Reimer-Tiemann Reaction : Mechanism, Application, Examples

The Reimer-Tiemann reaction is an organic transformation that converts a phenol into an 2-hydroxy benzaldehyde using chloroform, a base, and an acid work-up at last step.

Reimer-Tiemann Reaction

Reimer-Tiemann Reaction Mechanism:

The reaction commences with removing a proton from chloroform by the base, forming a trichlorocarbanion. This intermediate, however, spontaneously eliminates a chloride ion, generating a neutral dichlorocarbene. Simultaneously, the base deprotonates the phenol reagent, rendering it reactive. The deprotonated phenol then proceeds to attack the dichlorocarbene. Subsequent sequential steps, followed by an acid work-up, form the desired o-hydroxy benzaldehyde product.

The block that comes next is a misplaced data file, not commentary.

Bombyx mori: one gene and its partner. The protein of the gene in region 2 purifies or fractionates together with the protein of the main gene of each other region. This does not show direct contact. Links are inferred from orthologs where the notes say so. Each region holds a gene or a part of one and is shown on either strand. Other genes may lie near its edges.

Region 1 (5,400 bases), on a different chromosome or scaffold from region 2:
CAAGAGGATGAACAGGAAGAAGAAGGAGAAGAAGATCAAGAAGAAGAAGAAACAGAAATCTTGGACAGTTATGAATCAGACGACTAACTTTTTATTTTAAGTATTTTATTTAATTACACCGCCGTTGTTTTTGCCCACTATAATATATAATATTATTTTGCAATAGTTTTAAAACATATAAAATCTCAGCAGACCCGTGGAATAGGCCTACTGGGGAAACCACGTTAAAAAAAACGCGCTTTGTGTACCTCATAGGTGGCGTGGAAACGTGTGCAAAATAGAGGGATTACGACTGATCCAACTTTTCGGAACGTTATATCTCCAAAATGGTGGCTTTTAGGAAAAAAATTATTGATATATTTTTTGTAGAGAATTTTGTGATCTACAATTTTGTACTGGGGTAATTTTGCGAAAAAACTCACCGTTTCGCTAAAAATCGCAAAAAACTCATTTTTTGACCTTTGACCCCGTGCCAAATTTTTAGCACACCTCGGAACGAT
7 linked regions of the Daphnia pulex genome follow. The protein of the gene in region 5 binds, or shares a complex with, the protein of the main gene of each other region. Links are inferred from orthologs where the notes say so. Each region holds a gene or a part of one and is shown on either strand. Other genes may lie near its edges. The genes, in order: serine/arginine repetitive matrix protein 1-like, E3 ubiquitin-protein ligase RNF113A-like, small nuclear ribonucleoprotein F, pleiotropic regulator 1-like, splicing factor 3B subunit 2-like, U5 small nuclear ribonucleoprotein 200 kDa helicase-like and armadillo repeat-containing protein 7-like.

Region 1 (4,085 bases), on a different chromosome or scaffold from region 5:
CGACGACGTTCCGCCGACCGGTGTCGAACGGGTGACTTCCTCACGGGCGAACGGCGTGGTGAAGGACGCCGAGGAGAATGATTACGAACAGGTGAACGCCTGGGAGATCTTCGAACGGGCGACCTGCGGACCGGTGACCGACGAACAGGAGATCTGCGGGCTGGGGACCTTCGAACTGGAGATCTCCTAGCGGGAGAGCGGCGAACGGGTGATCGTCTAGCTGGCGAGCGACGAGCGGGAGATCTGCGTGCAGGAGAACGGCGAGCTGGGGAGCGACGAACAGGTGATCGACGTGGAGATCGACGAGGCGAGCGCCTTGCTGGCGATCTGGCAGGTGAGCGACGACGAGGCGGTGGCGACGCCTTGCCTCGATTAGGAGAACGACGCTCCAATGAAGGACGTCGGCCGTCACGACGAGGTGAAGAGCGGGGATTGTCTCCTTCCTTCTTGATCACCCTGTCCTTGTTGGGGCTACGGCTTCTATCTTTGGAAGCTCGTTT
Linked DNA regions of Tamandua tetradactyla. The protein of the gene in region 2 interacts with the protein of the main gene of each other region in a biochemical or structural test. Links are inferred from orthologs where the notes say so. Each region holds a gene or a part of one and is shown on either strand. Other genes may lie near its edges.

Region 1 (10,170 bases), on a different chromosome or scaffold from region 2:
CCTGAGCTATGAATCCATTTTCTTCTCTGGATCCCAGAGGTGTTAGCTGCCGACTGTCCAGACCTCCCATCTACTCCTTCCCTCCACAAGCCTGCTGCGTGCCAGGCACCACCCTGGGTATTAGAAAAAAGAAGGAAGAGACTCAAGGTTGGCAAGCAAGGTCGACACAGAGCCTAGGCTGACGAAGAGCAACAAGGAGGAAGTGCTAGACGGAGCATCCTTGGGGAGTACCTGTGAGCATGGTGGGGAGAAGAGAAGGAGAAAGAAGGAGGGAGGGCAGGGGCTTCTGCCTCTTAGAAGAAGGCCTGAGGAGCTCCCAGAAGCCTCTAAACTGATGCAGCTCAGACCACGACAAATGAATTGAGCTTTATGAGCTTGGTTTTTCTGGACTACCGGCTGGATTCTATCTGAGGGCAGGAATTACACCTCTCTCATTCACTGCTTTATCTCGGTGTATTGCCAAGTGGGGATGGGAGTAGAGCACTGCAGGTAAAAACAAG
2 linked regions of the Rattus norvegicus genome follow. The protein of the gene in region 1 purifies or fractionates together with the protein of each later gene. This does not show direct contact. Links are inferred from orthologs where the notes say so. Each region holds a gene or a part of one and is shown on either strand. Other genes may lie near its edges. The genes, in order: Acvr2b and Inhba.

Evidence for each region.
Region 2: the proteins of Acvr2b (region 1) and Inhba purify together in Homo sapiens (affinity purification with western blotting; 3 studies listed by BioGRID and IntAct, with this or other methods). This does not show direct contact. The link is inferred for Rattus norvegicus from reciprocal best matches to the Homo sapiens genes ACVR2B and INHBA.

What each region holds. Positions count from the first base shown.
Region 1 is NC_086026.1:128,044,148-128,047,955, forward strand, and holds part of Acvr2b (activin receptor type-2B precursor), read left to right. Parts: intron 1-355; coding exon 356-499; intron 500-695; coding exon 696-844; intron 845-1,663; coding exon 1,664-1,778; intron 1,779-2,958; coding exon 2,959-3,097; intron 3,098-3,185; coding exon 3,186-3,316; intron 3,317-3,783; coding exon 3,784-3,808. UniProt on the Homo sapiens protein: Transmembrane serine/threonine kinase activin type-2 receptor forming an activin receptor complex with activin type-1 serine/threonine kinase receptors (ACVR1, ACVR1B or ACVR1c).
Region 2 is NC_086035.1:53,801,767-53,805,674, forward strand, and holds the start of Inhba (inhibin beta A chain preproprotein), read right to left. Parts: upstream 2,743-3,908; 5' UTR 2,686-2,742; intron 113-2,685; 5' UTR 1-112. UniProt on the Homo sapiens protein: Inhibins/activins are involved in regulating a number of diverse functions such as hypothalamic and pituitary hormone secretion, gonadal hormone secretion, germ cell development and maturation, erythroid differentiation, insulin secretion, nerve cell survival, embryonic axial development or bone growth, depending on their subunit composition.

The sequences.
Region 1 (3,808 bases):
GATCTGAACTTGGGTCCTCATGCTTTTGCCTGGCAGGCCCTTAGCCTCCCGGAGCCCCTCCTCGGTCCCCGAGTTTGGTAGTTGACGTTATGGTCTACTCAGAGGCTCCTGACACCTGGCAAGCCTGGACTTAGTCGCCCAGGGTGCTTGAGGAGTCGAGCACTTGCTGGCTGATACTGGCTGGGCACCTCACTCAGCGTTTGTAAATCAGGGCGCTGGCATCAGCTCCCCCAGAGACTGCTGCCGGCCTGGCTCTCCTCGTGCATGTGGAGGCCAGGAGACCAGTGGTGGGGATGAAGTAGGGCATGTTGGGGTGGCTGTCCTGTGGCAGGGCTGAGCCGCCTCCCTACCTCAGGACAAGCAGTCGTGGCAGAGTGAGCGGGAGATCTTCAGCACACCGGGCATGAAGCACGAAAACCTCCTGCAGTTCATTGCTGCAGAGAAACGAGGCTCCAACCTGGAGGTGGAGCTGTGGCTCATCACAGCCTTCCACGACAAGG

Reimer-Tiemann reaction product is o-hydroxy benzaldehyde. Reimer-Tiemann reaction of phenol is well known Name reaction in organic chemistry. neutral dichlorocarbene is intermediate of Reimer-Tiemann reaction.

Reimer Tiemann Reaction Application:

Reimer Tiemann Reaction Examples:

Related Reactions:

  1. Vilsmeier–Haack formylation


  1. Reimer-Tiemann Formylation – sciencedirect
  2. The Reimer-Tiemann Reaction – pubs.acs

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